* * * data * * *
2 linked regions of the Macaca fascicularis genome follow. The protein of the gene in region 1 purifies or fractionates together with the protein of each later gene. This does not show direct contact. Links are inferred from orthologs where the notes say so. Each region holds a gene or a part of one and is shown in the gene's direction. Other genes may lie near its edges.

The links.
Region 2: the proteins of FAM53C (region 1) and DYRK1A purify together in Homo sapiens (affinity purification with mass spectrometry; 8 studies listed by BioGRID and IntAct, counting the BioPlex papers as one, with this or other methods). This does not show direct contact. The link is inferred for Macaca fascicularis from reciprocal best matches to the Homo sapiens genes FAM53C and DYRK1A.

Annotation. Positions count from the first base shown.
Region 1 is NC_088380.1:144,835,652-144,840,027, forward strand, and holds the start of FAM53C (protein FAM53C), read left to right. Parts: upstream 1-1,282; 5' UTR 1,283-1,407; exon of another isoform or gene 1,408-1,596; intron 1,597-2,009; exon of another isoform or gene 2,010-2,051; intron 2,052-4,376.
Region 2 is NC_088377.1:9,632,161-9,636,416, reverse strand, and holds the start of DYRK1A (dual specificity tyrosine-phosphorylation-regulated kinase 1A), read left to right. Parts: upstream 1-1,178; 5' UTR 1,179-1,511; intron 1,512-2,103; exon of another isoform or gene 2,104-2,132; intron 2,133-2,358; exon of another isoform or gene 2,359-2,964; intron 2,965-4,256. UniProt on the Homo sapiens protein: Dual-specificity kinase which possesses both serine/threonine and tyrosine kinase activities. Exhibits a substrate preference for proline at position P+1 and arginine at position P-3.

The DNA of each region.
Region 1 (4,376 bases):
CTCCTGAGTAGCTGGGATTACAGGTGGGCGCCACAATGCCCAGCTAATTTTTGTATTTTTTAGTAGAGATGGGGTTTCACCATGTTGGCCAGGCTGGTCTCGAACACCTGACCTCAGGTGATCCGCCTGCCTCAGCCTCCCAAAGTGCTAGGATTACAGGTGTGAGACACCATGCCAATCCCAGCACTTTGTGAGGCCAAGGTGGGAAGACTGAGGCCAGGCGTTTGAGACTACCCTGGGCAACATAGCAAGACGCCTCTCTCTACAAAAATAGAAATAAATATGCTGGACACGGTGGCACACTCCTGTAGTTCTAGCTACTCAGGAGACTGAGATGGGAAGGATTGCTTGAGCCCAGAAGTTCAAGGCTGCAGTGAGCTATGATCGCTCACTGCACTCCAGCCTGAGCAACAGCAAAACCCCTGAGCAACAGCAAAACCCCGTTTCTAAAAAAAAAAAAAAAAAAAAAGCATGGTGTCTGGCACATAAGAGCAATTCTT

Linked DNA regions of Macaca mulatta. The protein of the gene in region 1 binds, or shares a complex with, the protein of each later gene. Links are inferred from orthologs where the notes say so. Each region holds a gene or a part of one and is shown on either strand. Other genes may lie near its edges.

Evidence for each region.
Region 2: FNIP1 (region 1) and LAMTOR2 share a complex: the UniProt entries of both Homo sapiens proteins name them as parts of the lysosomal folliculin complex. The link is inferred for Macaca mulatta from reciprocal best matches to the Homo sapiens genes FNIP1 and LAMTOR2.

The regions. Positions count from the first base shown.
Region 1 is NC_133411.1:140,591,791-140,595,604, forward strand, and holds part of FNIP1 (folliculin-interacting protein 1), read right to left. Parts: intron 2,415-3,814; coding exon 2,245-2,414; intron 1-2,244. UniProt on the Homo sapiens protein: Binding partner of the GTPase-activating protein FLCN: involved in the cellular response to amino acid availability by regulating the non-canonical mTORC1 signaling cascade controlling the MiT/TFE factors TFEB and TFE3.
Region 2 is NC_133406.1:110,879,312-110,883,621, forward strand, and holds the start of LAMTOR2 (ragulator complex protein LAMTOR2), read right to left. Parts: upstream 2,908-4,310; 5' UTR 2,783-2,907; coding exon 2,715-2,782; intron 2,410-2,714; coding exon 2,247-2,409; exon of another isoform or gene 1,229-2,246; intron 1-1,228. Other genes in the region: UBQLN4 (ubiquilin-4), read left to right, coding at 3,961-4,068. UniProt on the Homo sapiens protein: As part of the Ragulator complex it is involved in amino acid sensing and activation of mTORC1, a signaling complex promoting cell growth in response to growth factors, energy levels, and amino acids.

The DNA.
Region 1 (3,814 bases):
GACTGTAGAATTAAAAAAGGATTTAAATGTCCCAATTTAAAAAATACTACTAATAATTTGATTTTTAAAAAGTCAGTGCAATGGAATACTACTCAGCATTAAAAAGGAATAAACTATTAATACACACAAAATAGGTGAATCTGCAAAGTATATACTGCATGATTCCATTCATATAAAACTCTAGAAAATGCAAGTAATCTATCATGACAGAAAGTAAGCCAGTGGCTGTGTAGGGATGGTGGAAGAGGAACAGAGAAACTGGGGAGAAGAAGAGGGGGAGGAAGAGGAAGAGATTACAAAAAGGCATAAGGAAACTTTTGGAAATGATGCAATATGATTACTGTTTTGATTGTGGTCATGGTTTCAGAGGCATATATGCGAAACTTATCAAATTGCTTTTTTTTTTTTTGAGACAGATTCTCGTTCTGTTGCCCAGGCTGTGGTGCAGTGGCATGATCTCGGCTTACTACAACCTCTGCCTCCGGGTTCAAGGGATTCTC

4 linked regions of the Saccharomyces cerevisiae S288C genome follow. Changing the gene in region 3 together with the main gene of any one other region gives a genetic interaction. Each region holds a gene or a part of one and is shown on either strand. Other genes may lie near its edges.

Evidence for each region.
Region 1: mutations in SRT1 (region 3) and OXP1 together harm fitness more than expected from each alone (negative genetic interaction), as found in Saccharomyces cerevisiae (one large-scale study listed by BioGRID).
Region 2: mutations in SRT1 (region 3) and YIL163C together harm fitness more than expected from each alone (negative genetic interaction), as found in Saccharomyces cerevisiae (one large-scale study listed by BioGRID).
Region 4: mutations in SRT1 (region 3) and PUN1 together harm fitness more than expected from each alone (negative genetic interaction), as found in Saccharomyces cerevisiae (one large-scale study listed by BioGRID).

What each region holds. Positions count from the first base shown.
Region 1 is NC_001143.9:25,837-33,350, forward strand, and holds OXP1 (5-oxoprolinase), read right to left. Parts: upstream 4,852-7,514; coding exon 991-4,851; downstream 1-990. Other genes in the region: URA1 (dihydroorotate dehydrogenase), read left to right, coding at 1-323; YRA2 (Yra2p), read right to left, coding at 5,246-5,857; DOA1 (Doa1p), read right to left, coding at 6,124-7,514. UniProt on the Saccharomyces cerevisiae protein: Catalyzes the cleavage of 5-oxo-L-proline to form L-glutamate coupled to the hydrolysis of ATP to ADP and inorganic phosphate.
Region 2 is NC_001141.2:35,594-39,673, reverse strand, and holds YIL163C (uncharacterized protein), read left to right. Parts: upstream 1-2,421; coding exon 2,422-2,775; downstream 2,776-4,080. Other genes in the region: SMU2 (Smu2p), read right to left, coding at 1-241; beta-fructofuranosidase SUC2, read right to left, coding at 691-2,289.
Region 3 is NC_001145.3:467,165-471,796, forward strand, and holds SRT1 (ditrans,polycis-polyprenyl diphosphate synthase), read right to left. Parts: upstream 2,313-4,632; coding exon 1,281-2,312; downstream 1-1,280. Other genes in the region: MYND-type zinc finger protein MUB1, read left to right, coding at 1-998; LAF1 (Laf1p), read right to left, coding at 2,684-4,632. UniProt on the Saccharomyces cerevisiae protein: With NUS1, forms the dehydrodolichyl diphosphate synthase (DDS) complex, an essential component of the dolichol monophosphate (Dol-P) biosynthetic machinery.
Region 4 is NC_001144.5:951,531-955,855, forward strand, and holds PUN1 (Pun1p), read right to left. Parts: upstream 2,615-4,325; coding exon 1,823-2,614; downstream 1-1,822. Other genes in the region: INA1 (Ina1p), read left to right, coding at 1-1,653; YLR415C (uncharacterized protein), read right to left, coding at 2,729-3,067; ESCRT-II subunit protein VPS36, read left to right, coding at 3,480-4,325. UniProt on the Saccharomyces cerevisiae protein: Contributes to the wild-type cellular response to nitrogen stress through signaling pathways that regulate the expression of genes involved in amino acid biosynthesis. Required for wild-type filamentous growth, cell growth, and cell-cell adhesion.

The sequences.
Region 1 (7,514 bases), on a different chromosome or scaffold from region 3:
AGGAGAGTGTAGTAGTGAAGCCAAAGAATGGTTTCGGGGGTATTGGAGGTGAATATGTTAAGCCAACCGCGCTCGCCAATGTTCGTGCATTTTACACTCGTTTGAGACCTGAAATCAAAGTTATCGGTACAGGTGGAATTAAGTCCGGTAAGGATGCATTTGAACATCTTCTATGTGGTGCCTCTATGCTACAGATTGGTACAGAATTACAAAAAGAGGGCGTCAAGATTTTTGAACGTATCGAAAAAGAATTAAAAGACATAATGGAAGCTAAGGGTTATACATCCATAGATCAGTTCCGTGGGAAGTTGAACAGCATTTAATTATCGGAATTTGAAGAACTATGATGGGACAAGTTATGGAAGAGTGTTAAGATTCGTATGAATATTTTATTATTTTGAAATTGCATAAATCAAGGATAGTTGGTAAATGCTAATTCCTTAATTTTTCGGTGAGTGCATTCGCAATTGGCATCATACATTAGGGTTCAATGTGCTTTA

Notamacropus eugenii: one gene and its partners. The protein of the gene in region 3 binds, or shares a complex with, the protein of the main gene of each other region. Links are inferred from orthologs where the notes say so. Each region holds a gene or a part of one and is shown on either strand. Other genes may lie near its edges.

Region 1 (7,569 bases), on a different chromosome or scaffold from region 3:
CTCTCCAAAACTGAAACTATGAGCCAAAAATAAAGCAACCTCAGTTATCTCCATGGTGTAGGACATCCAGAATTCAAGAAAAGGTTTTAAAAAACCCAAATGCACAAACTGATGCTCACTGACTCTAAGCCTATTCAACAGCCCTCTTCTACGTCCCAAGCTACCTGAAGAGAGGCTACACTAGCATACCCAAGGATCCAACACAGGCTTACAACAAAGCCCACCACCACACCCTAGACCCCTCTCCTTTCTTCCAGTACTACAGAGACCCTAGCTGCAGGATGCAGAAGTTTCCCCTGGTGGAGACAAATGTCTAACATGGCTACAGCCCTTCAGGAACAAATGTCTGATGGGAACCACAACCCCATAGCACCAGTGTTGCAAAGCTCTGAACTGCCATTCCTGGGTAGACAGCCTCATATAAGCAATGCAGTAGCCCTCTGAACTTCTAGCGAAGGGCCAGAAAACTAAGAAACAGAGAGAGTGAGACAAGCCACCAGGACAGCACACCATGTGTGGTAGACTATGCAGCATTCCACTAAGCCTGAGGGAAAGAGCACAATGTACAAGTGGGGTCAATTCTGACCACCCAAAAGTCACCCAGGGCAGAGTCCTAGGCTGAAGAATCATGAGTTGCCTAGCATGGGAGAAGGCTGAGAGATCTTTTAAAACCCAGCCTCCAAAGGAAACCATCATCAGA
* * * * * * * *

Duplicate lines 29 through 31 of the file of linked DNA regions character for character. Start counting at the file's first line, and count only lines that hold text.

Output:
The sequences.
Region 1 (7,514 bases), on a different chromosome or scaffold from region 3:
AGGAGAGTGTAGTAGTGAAGCCAAAGAATGGTTTCGGGGGTATTGGAGGTGAATATGTTAAGCCAACCGCGCTCGCCAATGTTCGTGCATTTTACACTCGTTTGAGACCTGAAATCAAAGTTATCGGTACAGGTGGAATTAAGTCCGGTAAGGATGCATTTGAACATCTTCTATGTGGTGCCTCTATGCTACAGATTGGTACAGAATTACAAAAAGAGGGCGTCAAGATTTTTGAACGTATCGAAAAAGAATTAAAAGACATAATGGAAGCTAAGGGTTATACATCCATAGATCAGTTCCGTGGGAAGTTGAACAGCATTTAATTATCGGAATTTGAAGAACTATGATGGGACAAGTTATGGAAGAGTGTTAAGATTCGTATGAATATTTTATTATTTTGAAATTGCATAAATCAAGGATAGTTGGTAAATGCTAATTCCTTAATTTTTCGGTGAGTGCATTCGCAATTGGCATCATACATTAGGGTTCAATGTGCTTTA